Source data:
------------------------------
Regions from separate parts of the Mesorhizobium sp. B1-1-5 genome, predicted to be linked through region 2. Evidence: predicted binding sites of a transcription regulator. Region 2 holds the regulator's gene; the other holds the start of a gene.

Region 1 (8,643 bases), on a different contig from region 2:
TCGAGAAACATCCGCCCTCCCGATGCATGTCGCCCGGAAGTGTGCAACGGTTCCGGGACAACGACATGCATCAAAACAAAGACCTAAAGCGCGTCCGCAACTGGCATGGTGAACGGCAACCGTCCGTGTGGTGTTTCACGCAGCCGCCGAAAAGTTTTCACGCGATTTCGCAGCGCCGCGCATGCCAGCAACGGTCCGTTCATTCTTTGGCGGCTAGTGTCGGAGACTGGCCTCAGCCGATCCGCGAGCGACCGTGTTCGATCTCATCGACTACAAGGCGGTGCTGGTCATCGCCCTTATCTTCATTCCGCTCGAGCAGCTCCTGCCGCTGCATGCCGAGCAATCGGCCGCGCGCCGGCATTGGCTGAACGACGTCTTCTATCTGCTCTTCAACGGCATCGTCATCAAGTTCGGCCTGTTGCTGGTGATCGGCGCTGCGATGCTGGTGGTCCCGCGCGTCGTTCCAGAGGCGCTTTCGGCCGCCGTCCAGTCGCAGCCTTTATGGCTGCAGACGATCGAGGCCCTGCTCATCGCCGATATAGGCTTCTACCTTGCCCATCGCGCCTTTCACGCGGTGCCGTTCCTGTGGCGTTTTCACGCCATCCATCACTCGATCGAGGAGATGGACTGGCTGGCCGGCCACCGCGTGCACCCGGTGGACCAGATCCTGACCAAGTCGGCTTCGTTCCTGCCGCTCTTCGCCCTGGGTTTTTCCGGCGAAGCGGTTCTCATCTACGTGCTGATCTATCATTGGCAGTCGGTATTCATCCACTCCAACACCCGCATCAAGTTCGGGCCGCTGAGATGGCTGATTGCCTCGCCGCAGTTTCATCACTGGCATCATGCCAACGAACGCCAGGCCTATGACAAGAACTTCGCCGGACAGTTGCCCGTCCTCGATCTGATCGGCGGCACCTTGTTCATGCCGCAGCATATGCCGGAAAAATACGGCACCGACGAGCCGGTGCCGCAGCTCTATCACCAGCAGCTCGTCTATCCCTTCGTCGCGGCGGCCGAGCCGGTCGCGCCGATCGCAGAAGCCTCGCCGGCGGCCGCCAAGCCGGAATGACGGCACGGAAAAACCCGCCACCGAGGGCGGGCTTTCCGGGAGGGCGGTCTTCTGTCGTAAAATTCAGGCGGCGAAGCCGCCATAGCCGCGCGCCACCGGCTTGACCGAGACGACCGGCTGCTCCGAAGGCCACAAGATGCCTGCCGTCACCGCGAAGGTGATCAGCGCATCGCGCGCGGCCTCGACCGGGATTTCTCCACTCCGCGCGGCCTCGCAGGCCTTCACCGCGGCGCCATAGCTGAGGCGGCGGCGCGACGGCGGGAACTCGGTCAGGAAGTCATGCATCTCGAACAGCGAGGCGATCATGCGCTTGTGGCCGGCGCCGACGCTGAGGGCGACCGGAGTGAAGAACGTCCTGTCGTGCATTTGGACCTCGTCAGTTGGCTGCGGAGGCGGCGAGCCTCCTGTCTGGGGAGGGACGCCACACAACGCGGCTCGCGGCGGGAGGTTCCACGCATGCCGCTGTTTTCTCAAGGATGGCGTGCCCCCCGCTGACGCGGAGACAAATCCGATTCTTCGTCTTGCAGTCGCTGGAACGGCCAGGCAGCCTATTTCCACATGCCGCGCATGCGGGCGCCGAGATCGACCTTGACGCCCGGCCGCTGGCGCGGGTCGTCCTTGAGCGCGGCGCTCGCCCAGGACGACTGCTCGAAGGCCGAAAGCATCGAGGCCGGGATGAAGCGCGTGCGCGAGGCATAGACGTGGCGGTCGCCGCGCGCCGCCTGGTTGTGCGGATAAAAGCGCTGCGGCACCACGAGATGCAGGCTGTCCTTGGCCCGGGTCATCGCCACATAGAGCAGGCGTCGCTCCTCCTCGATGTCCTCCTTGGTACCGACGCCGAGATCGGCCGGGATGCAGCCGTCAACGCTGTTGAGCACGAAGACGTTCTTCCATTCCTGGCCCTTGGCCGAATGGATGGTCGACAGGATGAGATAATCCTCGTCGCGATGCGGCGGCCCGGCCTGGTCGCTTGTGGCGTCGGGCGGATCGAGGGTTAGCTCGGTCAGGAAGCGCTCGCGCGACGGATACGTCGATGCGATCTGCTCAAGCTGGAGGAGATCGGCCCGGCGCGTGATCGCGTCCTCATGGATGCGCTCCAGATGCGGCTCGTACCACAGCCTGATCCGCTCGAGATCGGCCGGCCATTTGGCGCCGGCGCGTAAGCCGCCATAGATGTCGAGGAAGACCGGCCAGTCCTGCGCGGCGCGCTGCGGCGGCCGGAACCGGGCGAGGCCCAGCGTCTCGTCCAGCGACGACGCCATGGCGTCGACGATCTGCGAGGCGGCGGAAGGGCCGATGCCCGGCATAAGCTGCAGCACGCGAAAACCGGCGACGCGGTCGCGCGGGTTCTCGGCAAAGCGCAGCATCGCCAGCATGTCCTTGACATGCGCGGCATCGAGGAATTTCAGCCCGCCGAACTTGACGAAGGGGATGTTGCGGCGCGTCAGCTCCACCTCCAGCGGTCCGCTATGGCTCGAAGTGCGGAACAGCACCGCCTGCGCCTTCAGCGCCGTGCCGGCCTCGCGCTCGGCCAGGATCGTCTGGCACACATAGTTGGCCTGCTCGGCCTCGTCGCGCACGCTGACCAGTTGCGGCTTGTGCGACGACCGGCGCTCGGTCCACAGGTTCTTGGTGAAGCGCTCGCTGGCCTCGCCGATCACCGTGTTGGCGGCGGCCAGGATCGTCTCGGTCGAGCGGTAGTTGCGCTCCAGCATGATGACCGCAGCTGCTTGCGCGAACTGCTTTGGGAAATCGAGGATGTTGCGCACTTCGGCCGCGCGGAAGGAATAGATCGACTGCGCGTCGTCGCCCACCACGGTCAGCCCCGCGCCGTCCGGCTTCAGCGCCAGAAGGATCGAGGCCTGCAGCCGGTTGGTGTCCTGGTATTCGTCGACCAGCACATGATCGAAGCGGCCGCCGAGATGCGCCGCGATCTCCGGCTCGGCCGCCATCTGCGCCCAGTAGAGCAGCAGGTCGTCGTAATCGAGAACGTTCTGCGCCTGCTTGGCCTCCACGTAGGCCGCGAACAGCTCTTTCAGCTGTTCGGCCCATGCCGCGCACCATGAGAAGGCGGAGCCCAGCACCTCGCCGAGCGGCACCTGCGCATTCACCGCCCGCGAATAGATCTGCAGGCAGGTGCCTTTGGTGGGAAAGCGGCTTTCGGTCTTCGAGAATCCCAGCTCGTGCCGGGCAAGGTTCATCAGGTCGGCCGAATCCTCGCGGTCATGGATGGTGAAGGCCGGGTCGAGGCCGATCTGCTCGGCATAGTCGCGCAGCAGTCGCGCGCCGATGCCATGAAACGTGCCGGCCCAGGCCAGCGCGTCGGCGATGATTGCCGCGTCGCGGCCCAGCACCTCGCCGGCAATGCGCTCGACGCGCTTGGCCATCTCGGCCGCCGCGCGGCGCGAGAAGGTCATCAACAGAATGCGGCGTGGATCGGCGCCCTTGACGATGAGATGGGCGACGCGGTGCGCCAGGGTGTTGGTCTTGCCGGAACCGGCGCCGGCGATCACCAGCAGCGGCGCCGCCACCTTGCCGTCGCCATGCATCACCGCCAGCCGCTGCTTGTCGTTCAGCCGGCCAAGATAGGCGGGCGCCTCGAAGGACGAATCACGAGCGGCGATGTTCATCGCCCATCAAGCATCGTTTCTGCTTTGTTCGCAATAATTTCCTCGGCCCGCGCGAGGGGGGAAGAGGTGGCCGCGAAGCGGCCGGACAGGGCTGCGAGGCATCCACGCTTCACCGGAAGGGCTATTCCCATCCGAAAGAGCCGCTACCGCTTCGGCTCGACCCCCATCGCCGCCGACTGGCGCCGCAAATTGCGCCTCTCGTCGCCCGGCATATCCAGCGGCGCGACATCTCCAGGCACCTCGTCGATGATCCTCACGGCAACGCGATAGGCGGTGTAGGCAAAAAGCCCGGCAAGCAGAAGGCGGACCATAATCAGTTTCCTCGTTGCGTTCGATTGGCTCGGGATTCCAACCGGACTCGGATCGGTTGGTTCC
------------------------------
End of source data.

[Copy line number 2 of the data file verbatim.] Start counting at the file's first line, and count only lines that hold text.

Region 1 (8,643 bases), on a different contig from region 2: